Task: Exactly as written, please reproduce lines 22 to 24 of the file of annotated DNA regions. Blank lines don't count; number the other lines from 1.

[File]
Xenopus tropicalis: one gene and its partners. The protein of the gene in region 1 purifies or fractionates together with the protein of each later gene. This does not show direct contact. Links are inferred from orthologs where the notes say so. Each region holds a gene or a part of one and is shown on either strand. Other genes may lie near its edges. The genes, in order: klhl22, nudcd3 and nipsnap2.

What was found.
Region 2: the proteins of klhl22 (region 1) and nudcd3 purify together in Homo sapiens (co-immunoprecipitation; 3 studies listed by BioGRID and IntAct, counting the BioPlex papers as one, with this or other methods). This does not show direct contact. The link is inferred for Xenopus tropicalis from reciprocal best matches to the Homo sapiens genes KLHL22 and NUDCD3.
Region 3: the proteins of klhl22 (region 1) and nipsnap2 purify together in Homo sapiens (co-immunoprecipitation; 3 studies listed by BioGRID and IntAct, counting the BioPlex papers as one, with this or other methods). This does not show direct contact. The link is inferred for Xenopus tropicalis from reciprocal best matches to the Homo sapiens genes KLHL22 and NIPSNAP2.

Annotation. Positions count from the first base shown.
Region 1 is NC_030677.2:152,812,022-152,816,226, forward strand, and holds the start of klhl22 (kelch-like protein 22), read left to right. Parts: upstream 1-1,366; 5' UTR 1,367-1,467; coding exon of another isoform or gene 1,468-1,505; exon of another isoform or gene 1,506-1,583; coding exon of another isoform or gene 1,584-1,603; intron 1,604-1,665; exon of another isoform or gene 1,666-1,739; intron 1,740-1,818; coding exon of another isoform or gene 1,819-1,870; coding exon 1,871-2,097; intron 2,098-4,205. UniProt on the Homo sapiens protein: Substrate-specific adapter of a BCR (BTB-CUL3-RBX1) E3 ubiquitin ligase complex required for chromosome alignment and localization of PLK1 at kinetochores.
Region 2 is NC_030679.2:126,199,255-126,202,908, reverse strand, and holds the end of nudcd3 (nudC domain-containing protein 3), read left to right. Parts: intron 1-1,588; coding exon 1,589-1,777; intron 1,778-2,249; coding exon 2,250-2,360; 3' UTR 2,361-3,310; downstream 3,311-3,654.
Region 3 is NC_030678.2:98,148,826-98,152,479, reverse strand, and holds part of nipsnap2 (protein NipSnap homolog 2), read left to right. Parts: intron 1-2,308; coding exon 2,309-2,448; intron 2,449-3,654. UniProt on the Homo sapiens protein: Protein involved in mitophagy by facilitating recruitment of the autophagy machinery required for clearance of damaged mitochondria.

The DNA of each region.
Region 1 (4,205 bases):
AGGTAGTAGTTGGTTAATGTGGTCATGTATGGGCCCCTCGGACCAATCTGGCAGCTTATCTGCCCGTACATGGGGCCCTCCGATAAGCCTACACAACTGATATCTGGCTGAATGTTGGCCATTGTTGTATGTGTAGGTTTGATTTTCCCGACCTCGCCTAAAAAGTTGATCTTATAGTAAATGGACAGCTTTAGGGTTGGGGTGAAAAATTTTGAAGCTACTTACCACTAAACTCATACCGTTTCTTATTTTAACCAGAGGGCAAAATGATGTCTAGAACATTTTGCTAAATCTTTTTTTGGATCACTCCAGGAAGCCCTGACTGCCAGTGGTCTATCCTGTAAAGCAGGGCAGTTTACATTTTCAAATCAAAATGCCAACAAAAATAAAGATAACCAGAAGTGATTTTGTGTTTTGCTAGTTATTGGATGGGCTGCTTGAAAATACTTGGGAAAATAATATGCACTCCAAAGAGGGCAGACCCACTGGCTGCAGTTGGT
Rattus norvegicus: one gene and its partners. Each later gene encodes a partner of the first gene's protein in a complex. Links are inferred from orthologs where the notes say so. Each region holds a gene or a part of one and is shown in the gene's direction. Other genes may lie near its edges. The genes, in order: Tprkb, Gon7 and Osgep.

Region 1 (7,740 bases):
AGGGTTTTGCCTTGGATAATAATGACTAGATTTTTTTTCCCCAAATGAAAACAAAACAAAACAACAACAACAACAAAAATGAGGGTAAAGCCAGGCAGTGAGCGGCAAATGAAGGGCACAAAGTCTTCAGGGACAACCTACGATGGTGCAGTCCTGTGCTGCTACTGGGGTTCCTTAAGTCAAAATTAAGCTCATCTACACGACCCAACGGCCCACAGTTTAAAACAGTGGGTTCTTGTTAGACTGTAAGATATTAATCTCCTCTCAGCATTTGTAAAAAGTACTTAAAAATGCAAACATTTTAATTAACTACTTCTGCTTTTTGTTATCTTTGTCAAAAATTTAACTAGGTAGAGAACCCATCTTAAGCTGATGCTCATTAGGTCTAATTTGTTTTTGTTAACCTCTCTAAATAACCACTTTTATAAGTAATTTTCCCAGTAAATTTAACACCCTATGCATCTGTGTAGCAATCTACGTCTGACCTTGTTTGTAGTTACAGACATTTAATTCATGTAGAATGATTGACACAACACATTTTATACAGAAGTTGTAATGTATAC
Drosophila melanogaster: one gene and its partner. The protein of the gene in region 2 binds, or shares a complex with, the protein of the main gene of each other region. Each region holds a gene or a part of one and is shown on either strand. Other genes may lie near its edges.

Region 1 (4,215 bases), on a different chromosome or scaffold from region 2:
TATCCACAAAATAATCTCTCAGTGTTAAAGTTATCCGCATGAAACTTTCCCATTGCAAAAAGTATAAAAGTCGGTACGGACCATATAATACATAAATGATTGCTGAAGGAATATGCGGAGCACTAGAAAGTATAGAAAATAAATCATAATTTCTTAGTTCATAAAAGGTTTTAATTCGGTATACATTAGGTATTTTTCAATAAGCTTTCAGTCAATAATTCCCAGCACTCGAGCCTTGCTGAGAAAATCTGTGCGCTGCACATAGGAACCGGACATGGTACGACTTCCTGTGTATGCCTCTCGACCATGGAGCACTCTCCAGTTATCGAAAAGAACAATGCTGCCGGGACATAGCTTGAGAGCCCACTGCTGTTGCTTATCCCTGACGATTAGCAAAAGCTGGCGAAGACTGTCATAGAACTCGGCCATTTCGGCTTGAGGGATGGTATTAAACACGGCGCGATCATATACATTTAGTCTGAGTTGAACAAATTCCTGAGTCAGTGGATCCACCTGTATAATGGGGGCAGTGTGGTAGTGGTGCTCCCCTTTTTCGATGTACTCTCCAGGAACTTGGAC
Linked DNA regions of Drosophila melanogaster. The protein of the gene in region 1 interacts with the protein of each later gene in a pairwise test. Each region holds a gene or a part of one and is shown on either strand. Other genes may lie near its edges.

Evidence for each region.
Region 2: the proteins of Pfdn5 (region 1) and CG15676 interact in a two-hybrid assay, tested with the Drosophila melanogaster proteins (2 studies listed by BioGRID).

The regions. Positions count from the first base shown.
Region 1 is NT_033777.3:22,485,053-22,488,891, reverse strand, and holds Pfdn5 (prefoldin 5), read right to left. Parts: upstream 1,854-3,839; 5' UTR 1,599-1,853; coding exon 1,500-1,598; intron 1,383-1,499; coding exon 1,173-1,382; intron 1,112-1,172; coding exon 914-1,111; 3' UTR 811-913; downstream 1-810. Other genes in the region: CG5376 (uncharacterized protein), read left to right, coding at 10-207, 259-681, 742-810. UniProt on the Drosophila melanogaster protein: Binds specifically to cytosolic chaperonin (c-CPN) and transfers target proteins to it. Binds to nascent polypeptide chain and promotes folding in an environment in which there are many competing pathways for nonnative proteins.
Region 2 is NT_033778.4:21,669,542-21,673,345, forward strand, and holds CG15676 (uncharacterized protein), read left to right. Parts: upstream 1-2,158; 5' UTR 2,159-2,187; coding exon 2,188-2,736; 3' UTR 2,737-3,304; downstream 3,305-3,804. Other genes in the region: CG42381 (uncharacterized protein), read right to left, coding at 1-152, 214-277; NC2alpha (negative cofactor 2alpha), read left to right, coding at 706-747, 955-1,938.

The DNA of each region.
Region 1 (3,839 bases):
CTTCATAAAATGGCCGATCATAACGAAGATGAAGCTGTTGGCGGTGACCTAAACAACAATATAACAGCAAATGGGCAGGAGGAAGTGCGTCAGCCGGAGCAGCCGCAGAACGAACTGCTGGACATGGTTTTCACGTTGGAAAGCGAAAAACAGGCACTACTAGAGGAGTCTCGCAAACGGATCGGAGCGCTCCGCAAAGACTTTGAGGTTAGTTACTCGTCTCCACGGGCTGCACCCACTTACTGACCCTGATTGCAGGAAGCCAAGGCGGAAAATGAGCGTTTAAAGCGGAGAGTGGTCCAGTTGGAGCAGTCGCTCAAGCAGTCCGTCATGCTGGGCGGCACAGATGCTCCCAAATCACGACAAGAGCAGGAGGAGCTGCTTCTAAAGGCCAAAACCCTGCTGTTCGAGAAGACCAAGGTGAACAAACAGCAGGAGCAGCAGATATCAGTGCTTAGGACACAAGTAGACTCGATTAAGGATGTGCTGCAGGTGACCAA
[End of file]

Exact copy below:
Region 1 is NT_033777.3:22,485,053-22,488,891, reverse strand, and holds Pfdn5 (prefoldin 5), read right to left. Parts: upstream 1,854-3,839; 5' UTR 1,599-1,853; coding exon 1,500-1,598; intron 1,383-1,499; coding exon 1,173-1,382; intron 1,112-1,172; coding exon 914-1,111; 3' UTR 811-913; downstream 1-810. Other genes in the region: CG5376 (uncharacterized protein), read left to right, coding at 10-207, 259-681, 742-810. UniProt on the Drosophila melanogaster protein: Binds specifically to cytosolic chaperonin (c-CPN) and transfers target proteins to it. Binds to nascent polypeptide chain and promotes folding in an environment in which there are many competing pathways for nonnative proteins.
Region 2 is NT_033778.4:21,669,542-21,673,345, forward strand, and holds CG15676 (uncharacterized protein), read left to right. Parts: upstream 1-2,158; 5' UTR 2,159-2,187; coding exon 2,188-2,736; 3' UTR 2,737-3,304; downstream 3,305-3,804. Other genes in the region: CG42381 (uncharacterized protein), read right to left, coding at 1-152, 214-277; NC2alpha (negative cofactor 2alpha), read left to right, coding at 706-747, 955-1,938.

The DNA of each region.